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Shade and Shadow

Shade and Shadow

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Published by: Kassandra Sarzaba Garcia on Jun 22, 2012
Copyright:Attribution Non-commercial


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Shade and Shadow: Basic Shapes
 Shading can be a bit tricky at first but its not as difficult as it seems. Thepicture to the right shows a light bulb and several geometrical shapes;circle, triangle, cylinder, and a square.You'll notice that one side of the shape is light and the other is darkened.All you need to know or keep in mind is just that.
What the light doesn'thit, it is darkened
. In this example, all you have to do is picture the lightsource and the object which is being hit by the light -- which part will the light hit? How far will the light go?You also have to ask yourself 
where is the light source coming from?
If the light is far above, the shorter the shadow is (try checking out yourshadow at noon - 12:00PM) whereas the lower the light, the longer theshadow will become. According to the light source, make your shadow fitaccordingly.Good thing to remember also:
what is the shape of the object I'm givinga shadow?
Each of the shapes in the picture each have their own uniquecast. The triangle has a pointy shadow, the circle has a circular shadow, the cylinder has a rectangular shadow,and the cube has a "L"-like shadow. At a different angle, though, the cube will cast a different shadow shape. Forinstance, if the light was head-on to one of the flat sides, it will cast a square to rectangular shadow depending onthe light source's height.With that in mind, you also need to remember:
what is the shape of the object the shadow is falling on topof?
The current example only has a flat surface on which the shadows fall but in most cases, shadows of - say acharacter - will fall on rocks or on water, which will look different compared to each other.
Tips to keep in mind:
 -The darker the shadow, the brighter the light source.-As the shadow is drawn further from the object, the lighterit becomes.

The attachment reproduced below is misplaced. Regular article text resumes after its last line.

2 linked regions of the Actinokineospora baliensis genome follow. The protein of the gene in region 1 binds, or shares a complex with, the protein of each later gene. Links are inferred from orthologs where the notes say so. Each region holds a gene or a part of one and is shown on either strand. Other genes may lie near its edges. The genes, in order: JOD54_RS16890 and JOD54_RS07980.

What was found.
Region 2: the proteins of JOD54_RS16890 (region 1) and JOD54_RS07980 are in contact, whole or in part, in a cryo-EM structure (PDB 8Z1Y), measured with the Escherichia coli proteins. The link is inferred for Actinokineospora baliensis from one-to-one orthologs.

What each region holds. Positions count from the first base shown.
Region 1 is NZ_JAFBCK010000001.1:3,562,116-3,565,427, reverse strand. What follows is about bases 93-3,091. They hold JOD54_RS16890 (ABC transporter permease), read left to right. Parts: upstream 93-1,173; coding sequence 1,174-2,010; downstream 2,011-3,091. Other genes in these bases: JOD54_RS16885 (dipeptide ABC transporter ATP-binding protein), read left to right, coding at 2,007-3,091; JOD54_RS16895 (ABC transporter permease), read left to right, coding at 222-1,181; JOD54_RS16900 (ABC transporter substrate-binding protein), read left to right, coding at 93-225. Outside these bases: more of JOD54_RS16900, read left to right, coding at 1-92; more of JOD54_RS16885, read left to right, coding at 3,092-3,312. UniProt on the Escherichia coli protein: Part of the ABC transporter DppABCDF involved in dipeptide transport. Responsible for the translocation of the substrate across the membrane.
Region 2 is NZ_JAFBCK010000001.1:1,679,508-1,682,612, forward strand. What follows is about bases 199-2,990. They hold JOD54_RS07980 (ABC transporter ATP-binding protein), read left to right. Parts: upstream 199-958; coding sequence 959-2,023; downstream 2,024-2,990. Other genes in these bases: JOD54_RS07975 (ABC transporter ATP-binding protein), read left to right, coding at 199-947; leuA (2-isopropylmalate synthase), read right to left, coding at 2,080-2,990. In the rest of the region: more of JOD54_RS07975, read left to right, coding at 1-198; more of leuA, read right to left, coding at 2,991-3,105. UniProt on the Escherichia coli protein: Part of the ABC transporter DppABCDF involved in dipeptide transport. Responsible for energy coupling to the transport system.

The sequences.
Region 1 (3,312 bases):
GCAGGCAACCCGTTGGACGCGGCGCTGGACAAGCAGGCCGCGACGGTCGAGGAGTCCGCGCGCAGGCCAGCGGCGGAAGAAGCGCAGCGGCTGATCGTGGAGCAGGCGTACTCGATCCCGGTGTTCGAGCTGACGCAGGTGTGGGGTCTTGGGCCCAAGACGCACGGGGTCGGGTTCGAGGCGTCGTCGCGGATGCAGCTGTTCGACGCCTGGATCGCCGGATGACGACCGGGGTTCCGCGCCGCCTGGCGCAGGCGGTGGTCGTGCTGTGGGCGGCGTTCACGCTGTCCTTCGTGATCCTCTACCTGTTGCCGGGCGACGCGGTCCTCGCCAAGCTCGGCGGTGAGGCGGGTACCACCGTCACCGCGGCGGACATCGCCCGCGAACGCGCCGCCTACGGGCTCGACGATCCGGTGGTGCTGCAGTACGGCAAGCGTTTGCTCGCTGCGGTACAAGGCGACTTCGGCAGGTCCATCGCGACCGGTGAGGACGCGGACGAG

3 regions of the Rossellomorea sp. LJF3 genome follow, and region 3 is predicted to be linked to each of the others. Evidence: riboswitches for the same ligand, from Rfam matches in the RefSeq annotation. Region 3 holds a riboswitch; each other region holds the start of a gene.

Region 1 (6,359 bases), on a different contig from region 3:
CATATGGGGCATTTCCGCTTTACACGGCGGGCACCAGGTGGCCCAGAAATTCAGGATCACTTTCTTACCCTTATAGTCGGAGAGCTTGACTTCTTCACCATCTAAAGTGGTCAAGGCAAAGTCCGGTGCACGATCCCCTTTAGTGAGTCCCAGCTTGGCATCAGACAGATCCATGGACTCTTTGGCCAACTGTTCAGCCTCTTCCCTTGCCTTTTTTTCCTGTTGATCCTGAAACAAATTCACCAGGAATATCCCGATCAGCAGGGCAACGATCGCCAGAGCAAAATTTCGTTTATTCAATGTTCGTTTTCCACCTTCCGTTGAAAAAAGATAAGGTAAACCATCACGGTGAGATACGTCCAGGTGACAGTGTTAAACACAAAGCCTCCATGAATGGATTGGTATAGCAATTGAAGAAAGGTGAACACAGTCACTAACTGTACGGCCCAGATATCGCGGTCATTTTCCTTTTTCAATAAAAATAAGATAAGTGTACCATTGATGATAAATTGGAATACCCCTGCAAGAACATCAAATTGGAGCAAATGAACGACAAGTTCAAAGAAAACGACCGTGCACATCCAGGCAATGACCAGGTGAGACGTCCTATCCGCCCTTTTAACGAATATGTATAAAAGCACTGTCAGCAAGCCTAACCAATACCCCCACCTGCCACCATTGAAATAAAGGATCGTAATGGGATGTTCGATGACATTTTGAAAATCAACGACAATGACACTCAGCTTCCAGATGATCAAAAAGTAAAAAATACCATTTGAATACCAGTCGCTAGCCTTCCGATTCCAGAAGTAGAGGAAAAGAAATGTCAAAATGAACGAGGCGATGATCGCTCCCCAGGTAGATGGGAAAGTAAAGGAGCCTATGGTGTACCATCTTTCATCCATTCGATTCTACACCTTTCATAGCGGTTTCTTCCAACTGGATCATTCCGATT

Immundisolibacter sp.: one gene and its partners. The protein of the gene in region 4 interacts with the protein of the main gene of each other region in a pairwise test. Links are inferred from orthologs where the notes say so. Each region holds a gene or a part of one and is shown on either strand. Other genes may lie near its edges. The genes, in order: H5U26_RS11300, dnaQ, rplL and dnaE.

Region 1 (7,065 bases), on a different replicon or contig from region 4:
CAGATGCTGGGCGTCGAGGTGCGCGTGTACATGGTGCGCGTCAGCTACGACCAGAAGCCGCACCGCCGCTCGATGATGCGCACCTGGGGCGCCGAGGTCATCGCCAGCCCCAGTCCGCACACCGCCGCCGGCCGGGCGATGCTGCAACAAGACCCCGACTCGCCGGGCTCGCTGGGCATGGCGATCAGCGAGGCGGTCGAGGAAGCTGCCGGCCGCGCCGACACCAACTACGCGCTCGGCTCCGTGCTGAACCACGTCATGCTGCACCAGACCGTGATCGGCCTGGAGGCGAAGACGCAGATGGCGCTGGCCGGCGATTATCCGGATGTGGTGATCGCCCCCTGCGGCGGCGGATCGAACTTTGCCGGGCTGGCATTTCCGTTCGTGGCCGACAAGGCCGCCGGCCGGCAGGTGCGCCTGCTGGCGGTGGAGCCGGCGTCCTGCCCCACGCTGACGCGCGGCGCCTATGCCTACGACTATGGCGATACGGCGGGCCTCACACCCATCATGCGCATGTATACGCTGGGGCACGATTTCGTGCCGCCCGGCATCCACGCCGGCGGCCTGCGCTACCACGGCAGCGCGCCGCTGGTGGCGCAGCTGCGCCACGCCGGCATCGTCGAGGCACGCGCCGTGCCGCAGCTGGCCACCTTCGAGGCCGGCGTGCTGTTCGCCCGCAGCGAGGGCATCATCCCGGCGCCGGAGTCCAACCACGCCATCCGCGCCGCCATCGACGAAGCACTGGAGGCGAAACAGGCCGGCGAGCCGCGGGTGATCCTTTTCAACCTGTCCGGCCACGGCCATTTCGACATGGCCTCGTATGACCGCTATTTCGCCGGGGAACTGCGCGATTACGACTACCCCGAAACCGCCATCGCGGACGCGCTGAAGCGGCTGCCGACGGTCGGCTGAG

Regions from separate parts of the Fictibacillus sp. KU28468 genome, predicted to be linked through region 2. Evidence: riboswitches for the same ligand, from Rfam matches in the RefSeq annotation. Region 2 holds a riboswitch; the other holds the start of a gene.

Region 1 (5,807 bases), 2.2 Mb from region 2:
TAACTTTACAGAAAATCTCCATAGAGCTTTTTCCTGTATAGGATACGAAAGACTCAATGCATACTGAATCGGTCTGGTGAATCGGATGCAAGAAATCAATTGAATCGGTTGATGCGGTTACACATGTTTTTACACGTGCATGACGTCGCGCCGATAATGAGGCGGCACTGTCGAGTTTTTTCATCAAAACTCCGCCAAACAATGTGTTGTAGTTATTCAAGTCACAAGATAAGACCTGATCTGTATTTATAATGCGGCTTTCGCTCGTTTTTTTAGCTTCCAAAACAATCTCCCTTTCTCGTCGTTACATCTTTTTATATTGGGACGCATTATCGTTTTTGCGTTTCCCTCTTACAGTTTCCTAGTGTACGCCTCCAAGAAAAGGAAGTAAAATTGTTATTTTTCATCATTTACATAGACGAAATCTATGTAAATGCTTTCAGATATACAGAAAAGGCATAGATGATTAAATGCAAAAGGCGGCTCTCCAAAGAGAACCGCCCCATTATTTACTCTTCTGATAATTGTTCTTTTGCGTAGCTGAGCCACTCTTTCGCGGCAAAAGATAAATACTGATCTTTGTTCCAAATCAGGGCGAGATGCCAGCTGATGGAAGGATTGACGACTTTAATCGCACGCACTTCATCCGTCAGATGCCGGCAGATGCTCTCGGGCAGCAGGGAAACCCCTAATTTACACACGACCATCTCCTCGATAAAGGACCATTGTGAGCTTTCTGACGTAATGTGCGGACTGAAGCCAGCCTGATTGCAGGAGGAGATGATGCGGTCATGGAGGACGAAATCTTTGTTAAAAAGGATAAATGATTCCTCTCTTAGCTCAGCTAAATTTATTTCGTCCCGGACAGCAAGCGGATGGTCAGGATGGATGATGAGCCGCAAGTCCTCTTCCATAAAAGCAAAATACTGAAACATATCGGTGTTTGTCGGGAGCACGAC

Drawing the Shadow
The shadow takes on the shape of the item it comes from. If you look to the example picture to the left, you will seevarious shapes and their shadows being cast. Notice that tomake the shadow,
all you have to do is create a triangularshape
from the top of the object to the ground and back toto the base of the object.The cube is a bit more complicated as there are two and insome cases, three triangles you have to draw when at anangle.Drawing the shadow on the ground, I drew in dotted lines toindicate the shape of the shadow - which is basically thesame shape as the object itself. Again, you'll notice that thecube does its own unique cast as indicated at the bottomexample. It forms an "L" type shadow.
 Shading on an object usually starts midway into the object
as shown on the cylinder, cone, triangle, and cube. The circle is also shaded midway but considering that it isround, the shape of the shading also becomes rounded! The result is something quite like an eclipse. Note:Shadows depicted in example image are intentionally drawn entirely dark for tutorial purposes.
Light Source and Shadow
The shape of the shadow is also affected by thelight source. When the light source is fromanything but the sun, like a light bulb, theshadow widens the further it is from the object.The sun, meanwhile, casts a "striaight" shadow inthat it remains true to the objects shape.
More Than One Light Source
A shadow is made for each light source present ina scene. If you are inside a room, for example,and there are two lights on, you will cast ashadow from each light source. This is shown onthe right-most example.Notice both of the bulbs are at the same distanceand height from the object. This fact causes theshadows from both light bulbs to be the same.When the light sources are from differentdistances and heights, the light source that iscloser to the object gives off the darker shadow.Looking at the example again, note that the area where the two shadows meet is darker than the one shadowitself. Dark + Dark = Darker. Keep this in mind when drawing groups of people who's shadows happen to overlapand intersect each other.
 Those basic shapes I have mentioned in the previous pages makes up the human anatomy. The circle, rectangle,triangle, cylinder, and square. The arms are basically cylinders, the head is an oval on top of a cylinder, etc. Fromthere, the shadow is based on those shapes. Of course it's a bit more complicated since the face isn't all one shapebut a combination.
Week 6 - Projected shadows for isometric drawings
Class one homeworkDo these shade and shadow drawings on page 21, 22 and 23 in the textbook.Requirements:1.
Light source: left-up to right-low, 45 degree parallel light.
(Think twice before you begin drawing,because some of the projected shadow drawings in the textbook are not from this same light source. You just use these shapes, and draw shade and shadows on your own.)2.
Strictly follow the notes on page 24 (or the handout of the solution page.)
Use pens of 0.5 for shapes, 0.05 for shade and shadow.
Erase all pencil lines except pencil dash 45degree lines.
 4. Draw on grid paper. Draw everything on one to two papers, if possible.

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